John Webster

John Webster (c. 1580 – c. 1634) was an English Jacobean dramatist, a late contemporary of William Shakespeare. His tragedies The White Devil and The Duchess of Malfi are often regarded as masterpieces of the early 17th-century English stage.

SourcedEdit

  • Is not old wine wholesomest, old pippins toothsomest, old wood burn brightest, old linen wash whitest? Old soldiers, sweethearts, are surest, and old lovers are soundest.
  • I saw him going the way of all flesh.
    • Westward Hoe, Act II, scene ii.
  • Vain the ambition of kings
    Who seek by trophies and dead things
    To leave a living name behind,
    And weave but nets to catch the wind.
    • The Devil's Law Case (1623).

The White Devil (1612)Edit

  • 'T is just like a summer bird-cage in a garden,—the birds that are without despair to get in, and the birds that are within despair and are in a consumption for fear they shall never get out. 2
    • Act I, scene ii. Compare: "To public feasts, where meet a public rout,— Where they that are without would fain go in, And they that are within would fain go out", John Davies, Contention betwixt a Wife, etc.
  • Condemn you me for that the duke did love me?
    So may you blame some fair and crystal river
    For that some melancholic, distracted man
    Hath drown'd himself in 't.
    • Act III, scene ii.
  • Glories, like glow-worms, afar off shine bright,
    But look'd too near have neither heat nor light.
  • Call for the robin redbreast and the wren,
    Since o'er shady groves they hover,
    And with leaves and flowers do cover
    The friendless bodies of unburied men.
    • Act V, scene iv.
  • But keep the wolf far thence, that's foe to men,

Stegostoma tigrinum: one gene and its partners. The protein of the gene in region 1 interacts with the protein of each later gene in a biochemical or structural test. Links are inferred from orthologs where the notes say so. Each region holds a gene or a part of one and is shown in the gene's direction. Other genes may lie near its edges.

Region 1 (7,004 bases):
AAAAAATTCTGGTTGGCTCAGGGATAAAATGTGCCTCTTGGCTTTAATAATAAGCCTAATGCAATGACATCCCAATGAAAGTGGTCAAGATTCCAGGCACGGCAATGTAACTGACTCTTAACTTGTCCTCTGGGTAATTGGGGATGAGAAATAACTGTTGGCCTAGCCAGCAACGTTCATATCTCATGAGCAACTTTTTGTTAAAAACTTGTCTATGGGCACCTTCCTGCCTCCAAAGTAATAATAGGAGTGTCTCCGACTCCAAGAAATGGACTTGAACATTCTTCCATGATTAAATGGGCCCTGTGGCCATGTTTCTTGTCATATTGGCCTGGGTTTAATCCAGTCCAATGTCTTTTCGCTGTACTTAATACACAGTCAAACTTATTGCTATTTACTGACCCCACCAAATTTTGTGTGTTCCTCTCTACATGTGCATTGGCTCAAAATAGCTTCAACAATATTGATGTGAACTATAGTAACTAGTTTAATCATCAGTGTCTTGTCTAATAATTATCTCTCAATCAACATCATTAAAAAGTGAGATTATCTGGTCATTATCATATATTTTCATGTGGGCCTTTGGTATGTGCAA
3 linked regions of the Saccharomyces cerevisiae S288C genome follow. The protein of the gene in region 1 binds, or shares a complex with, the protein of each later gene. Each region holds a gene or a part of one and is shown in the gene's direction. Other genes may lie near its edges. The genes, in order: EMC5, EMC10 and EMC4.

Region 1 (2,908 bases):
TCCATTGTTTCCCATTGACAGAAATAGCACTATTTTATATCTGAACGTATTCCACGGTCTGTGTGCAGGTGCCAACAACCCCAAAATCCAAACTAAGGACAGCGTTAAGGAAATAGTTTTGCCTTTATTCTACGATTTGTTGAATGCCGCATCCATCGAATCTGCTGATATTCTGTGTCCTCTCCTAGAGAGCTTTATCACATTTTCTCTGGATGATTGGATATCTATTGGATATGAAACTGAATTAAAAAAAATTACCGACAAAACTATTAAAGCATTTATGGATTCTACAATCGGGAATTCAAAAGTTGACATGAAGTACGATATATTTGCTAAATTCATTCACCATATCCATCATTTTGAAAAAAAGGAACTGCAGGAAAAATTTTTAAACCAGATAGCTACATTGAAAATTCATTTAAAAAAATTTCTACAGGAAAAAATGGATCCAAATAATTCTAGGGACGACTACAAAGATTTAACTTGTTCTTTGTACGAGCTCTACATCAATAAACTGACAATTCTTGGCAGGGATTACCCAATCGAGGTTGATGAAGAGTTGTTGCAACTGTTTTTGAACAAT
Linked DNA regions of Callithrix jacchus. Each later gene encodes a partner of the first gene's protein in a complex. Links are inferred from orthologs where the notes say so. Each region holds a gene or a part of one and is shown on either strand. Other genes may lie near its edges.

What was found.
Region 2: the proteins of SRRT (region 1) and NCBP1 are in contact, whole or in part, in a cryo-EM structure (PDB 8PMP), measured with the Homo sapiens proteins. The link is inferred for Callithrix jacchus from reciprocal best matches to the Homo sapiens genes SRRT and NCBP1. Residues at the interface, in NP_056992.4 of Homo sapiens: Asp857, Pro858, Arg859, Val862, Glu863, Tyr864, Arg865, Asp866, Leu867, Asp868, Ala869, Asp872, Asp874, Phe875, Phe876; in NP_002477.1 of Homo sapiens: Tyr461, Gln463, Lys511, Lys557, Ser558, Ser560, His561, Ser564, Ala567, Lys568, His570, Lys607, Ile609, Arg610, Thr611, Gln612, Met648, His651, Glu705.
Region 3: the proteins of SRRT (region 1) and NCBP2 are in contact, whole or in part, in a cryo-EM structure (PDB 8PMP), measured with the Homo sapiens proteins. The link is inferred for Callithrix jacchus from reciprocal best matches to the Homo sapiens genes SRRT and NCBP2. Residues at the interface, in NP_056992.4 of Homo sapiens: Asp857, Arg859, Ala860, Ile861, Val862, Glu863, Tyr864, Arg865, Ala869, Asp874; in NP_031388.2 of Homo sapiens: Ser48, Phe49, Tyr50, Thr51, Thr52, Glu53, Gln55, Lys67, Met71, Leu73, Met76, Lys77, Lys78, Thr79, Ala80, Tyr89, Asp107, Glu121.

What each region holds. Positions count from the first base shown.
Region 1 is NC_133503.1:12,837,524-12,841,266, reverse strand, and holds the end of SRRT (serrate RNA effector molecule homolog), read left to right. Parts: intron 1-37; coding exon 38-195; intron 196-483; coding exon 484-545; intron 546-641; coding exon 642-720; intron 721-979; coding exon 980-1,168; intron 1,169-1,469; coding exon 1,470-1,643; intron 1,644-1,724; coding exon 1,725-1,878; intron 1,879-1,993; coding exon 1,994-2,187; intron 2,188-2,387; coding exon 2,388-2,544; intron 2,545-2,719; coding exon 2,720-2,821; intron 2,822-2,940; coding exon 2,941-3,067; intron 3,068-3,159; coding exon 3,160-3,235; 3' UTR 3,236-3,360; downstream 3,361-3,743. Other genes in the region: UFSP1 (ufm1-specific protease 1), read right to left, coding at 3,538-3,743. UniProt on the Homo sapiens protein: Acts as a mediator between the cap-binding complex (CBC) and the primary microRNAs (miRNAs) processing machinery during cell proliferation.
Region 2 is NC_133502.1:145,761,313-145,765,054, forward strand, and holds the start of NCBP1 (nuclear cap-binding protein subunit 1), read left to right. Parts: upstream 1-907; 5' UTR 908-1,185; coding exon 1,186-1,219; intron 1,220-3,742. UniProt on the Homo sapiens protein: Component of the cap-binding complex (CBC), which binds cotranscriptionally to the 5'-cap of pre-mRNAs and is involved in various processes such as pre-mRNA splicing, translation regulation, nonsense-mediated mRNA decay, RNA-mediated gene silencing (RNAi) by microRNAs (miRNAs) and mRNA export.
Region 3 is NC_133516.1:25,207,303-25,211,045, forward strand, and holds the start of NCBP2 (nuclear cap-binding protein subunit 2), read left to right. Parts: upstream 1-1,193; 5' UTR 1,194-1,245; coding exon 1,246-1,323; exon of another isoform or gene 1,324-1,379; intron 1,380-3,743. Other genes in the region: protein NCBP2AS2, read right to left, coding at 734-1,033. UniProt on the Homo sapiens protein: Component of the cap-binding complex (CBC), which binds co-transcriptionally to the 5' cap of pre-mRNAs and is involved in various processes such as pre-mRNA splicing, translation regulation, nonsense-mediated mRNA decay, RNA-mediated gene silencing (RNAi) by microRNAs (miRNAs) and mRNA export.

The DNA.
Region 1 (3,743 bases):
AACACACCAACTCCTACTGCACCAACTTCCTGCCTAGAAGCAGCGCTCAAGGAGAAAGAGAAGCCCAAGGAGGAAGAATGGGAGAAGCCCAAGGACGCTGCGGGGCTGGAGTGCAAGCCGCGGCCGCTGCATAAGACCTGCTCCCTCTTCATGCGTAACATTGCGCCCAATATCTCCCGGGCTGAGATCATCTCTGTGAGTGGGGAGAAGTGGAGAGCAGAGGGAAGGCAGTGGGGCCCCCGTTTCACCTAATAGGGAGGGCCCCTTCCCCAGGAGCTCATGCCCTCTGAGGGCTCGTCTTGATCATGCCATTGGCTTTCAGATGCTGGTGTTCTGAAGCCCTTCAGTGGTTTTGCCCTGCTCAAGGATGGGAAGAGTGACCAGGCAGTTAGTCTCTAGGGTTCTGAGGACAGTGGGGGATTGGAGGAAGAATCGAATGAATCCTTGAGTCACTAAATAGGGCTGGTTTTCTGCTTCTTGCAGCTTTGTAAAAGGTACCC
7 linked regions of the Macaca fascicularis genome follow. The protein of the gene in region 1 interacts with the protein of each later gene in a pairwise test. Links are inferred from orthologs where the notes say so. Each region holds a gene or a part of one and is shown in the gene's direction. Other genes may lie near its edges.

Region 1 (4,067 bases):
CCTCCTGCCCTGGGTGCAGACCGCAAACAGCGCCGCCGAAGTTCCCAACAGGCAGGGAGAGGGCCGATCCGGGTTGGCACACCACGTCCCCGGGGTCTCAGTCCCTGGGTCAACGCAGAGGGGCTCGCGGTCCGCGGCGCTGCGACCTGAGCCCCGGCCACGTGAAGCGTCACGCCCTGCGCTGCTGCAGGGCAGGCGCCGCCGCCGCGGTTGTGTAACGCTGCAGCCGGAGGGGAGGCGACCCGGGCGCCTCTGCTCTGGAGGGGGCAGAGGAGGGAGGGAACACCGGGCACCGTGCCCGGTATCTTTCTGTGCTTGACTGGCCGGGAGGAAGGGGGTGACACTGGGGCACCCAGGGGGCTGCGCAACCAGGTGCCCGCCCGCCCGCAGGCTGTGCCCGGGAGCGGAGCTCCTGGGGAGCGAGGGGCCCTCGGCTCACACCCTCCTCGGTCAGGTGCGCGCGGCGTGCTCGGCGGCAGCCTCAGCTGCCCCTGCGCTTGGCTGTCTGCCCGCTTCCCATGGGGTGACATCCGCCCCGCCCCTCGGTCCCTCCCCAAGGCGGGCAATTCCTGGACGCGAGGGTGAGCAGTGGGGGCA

For with his nails he'll dig them up again.
    • Act V, scene iv.
  • Prosperity doth bewitch men, seeming clear;
    But seas do laugh, show white, when rocks are near.
    • Act V, scene vi.

Duchess of Malfi (1623)Edit

  • Glories, like glowworms, afar off shine bright,
    But looked to near have neither heat nor light.
    • Act IV, scene ii.
  • Of what is't fools make such vain keeping?
    Sin their conception, their birth, weeping:
    Their life, a general mist of error,
    Their death, a hideous storm of terror.
    • Act IV, scene ii.
  • I know death hath ten thousand several doors
    For men to take their exits.
    • Act IV, scene ii. Compare: "Death hath so many doors to let out life", John Fletcher, The Custom of the Country, act ii, scene 2.
  • Heaven-gates are not so highly arched
    As princes' palaces; they that enter there
    Must go upon their knees.
    • Act IV, scene ii.
  • Cover her face; mine eyes dazzle: she died young.
    • Act IV, scene ii.
  • Whether we fall by ambition, blood, or lust,
    Like diamonds, we are cut with our own dust.
    • Act V, scene v.

About John WebsterEdit

  • Webster was much possessed by death
    And saw the skull beneath the skin.
    • T.S. Eliot, "Whispers of Immortality" from Poems (1920).
  • Webster is not concerned with humanity. He is the poet of bile and brainstorm, the sweet singer of apoplexy; ideally, one feels, he would have had all his characters drowned in a sea of cold sweat. His muse drew nourishment from Bedlam, and might, a few centuries later, have done the same from Belsen.
    • Kenneth Tynan, review of The Duchess of Malfi at the Aldwych Theatre (1960), from Tynan Left and Right (1967).

External linksEdit

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Last modified on 13 April 2014, at 13:05